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Ocasio-Cortez jabs 'plutocratic' late entrants to 2020 field

Ocasio-Cortez jabs 'plutocratic' late entrants to 2020 field
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Rep. Alexandria Ocasio-CortezAlexandria Ocasio-CortezProgressives won't oppose bill over limits on stimulus checks Bipartisan bill would ban lawmakers from buying, selling stocks The Hill's Morning Report - Presented by Facebook - J&J vax rollout today; third woman accuses Cuomo MORE (D-N.Y.) took a shot at unnamed “plutocratic, long-shot, very-late presidential bids” Thursday amid former Massachusetts Gov. Deval PatrickDeval PatrickTo unite America, Biden administration must brace for hate Biden faces pressure to take action on racial justice issues Biden selects Susan Rice to lead Domestic Policy Council, McDonough for Veterans Affairs MORE’s (D) announcement he was entering the race and former New York City Mayor Michael BloombergMichael BloombergAs Trump steps back in the spotlight, will Cuomo exit stage left? 'Lucky': How Warren took down Bloomberg Dwayne 'The Rock' Johnson vs. Donald Trump: A serious comparison MORE’s preparation to do so.

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“Call me radical, but maybe instead of setting ablaze hundreds of millions of dollars on multiple plutocratic, long-shot, very-late presidential bids, we instead invest hundreds of millions into winning majorities of state legislatures across the United States? Just a thought!” Ocasio-Cortez tweeted Thursday.

Patrick, who went on to work at Bain Capital, the Boston-based private investment firm founded by Sen. Mitt RomneyWillard (Mitt) Mitt RomneyDemocratic centrists flex power on Biden legislation Ron Johnson grinds Senate to halt, irritating many Romney's TRUST Act is a Trojan Horse to cut seniors' benefits MORE (R-Utah), announced his entry, banking on reports that centrist elements of the party are losing faith in former Vice President Joe BidenJoe BidenBiden to sign executive order aimed at increasing voting access Myanmar military conducts violent night raids Confidence in coronavirus vaccines has grown with majority now saying they want it MORE and seeking an alternative.

Bloomberg, who plans to enter several late races after sitting out the early primaries and caucuses, is expected to appeal to similar elements.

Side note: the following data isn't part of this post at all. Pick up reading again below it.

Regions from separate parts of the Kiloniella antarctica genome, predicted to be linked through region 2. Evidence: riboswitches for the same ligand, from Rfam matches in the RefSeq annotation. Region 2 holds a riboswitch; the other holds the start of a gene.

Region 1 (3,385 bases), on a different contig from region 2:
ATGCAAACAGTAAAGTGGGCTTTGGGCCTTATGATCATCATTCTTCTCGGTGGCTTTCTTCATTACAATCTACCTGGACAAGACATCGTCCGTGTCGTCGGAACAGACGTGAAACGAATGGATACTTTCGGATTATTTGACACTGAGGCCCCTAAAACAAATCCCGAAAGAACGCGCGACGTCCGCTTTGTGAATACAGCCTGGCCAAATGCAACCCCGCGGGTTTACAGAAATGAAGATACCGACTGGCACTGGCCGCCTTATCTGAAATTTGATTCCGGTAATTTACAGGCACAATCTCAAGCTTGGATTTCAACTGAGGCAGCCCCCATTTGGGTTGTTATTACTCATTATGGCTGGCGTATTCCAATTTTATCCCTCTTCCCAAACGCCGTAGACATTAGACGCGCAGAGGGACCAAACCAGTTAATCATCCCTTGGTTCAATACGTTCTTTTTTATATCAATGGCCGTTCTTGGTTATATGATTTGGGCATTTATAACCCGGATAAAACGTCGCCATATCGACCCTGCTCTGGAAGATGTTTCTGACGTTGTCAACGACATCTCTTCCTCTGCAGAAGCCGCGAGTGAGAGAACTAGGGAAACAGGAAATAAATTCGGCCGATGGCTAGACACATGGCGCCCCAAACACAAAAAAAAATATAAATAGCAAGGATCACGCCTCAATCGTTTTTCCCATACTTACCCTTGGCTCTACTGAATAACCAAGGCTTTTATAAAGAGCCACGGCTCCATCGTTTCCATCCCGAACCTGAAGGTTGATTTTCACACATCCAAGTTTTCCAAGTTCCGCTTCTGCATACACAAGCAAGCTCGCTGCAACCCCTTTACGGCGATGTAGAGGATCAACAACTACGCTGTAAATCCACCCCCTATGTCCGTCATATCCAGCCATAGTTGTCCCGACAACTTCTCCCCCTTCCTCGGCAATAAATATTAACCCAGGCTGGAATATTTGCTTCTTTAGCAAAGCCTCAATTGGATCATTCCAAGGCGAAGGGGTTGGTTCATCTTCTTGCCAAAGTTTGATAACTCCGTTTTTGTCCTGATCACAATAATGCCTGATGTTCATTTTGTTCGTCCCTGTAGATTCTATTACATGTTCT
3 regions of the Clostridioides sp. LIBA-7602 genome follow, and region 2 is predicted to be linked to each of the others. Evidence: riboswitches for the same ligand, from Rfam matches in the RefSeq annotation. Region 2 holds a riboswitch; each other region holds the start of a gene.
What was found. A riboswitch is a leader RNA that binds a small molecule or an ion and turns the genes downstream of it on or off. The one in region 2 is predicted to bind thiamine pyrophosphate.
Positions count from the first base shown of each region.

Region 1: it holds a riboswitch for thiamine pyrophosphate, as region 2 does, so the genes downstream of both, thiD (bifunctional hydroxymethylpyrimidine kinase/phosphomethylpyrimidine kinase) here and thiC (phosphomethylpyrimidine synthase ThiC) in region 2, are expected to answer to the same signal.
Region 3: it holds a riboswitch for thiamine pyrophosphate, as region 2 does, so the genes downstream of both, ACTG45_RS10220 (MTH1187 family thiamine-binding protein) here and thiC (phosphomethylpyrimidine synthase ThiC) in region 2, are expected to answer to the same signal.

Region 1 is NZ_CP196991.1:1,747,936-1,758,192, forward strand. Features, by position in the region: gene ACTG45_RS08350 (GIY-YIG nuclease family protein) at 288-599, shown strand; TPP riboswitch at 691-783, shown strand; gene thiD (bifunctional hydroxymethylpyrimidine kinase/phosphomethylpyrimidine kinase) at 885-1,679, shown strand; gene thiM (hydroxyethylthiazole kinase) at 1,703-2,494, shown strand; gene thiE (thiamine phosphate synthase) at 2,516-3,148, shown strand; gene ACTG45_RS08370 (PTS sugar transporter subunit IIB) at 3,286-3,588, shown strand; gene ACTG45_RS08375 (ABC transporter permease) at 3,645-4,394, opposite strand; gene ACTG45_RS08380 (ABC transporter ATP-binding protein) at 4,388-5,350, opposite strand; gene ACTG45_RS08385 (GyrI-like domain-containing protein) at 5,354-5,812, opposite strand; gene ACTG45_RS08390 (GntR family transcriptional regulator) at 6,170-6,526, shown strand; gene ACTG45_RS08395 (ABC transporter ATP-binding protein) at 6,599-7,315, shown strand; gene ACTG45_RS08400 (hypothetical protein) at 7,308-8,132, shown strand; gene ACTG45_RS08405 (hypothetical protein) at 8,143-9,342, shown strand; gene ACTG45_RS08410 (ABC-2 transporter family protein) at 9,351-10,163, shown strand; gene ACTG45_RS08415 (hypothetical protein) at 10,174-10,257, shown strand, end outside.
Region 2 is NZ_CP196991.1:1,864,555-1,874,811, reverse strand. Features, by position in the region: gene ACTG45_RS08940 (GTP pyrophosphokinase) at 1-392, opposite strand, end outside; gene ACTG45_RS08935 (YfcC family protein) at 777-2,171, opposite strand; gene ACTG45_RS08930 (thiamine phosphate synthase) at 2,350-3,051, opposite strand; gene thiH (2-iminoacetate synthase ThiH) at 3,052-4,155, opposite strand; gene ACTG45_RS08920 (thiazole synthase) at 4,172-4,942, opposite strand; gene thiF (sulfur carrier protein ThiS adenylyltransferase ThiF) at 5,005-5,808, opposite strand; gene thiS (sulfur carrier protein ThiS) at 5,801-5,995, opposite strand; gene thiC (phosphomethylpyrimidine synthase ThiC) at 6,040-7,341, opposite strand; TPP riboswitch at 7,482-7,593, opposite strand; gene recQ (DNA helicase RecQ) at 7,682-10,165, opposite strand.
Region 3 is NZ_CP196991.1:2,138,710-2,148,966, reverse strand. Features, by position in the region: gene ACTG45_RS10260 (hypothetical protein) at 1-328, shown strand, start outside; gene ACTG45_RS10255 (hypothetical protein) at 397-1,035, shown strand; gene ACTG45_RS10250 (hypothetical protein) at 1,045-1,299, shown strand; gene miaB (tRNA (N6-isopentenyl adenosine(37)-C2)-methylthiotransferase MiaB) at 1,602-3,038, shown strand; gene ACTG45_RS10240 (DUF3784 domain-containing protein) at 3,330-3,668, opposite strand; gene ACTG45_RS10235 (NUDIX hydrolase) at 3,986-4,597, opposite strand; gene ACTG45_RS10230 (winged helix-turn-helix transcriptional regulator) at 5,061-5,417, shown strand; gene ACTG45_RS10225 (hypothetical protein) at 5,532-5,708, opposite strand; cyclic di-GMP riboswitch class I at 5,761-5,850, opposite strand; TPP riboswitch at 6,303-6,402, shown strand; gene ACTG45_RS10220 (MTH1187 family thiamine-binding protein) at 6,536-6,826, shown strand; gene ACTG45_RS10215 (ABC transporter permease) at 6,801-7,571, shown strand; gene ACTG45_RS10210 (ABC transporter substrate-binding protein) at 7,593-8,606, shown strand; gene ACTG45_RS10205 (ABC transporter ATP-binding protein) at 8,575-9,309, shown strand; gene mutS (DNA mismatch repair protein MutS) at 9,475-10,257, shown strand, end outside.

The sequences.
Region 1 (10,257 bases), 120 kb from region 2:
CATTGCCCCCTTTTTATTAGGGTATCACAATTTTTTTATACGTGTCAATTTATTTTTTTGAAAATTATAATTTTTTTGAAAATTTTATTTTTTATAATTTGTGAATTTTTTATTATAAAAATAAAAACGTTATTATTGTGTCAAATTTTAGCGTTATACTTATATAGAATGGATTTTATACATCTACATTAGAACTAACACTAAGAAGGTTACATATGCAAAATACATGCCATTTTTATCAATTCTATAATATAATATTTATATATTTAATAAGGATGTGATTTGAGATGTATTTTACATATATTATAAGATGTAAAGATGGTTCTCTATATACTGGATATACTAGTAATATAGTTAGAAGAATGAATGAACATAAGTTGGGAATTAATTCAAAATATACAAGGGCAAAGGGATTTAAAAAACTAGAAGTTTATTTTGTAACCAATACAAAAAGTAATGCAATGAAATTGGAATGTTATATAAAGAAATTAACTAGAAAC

Billionaire Tom SteyerTom SteyerGOP targets ballot initiatives after progressive wins On The Trail: The political losers of 2020 Biden Cabinet picks largely unify Democrats — so far MORE, meanwhile, has been in the race since July but entered several months after most of the candidates and was the most recent entrant into the field until Patrick's announcement.

Ocasio-Cortez joined Reps. Ilhan OmarIlhan Omar Omar: 'Disappointing' that we're 'sending money to less people than the Trump administration' House approves George Floyd Justice in Policing Act House Democrats' ambitious agenda set to run into Senate blockade MORE (D-Minn.) and Rashida TlaibRashida Harbi TlaibSinema pushes back on criticism of her vote against minimum wage, implying that it's sexist Progressives push White House to overturn wage ruling Six ways to visualize a divided America MORE (D-Mich.) in endorsing Sen. Bernie SandersBernie SandersSinema pushes back on criticism of her vote against minimum wage, implying that it's sexist Biden takes victory lap after Senate passes coronavirus relief package Schumer insists Democrats unified after chaotic coronavirus debate MORE (I-Vt.) earlier this fall, while the fourth member of the “squad” of progressive freshman congresswomen, Rep. Ayanna PressleyAyanna PressleyPressley says image of Black custodial staff cleaning up Capitol after Jan. 6 riot 'haunts' her DeJoy apologizes for mail delays while defending Postal Service changes DeJoy set for grilling by House Oversight panel MORE (D-Mass.), endorsed Sen. Elizabeth WarrenElizabeth WarrenSenate rejects Sanders minimum wage hike Philly city council calls on Biden to 'cancel all student loan debt' in first 100 days Hillicon Valley: High alert as new QAnon date approaches Thursday | Biden signals another reversal from Trump with national security guidance | Parler files a new case MORE (D-Mass.) earlier this month.

Both Sanders and Warren have been top targets in recent weeks from their centrist and moderate competitors in the crowded Democratic field, including Biden and South Bend, Ind., Mayor Pete ButtigiegPete ButtigiegThe Hill's 12:30 Report - Presented by ExxonMobil - Senate begins marathon vote-a-rama before .9T COVID-19 relief passage The Hill's Morning Report - Presented by Facebook - Virus relief bill headed for weekend vote Biden turns focus to next priority with infrastructure talks MORE.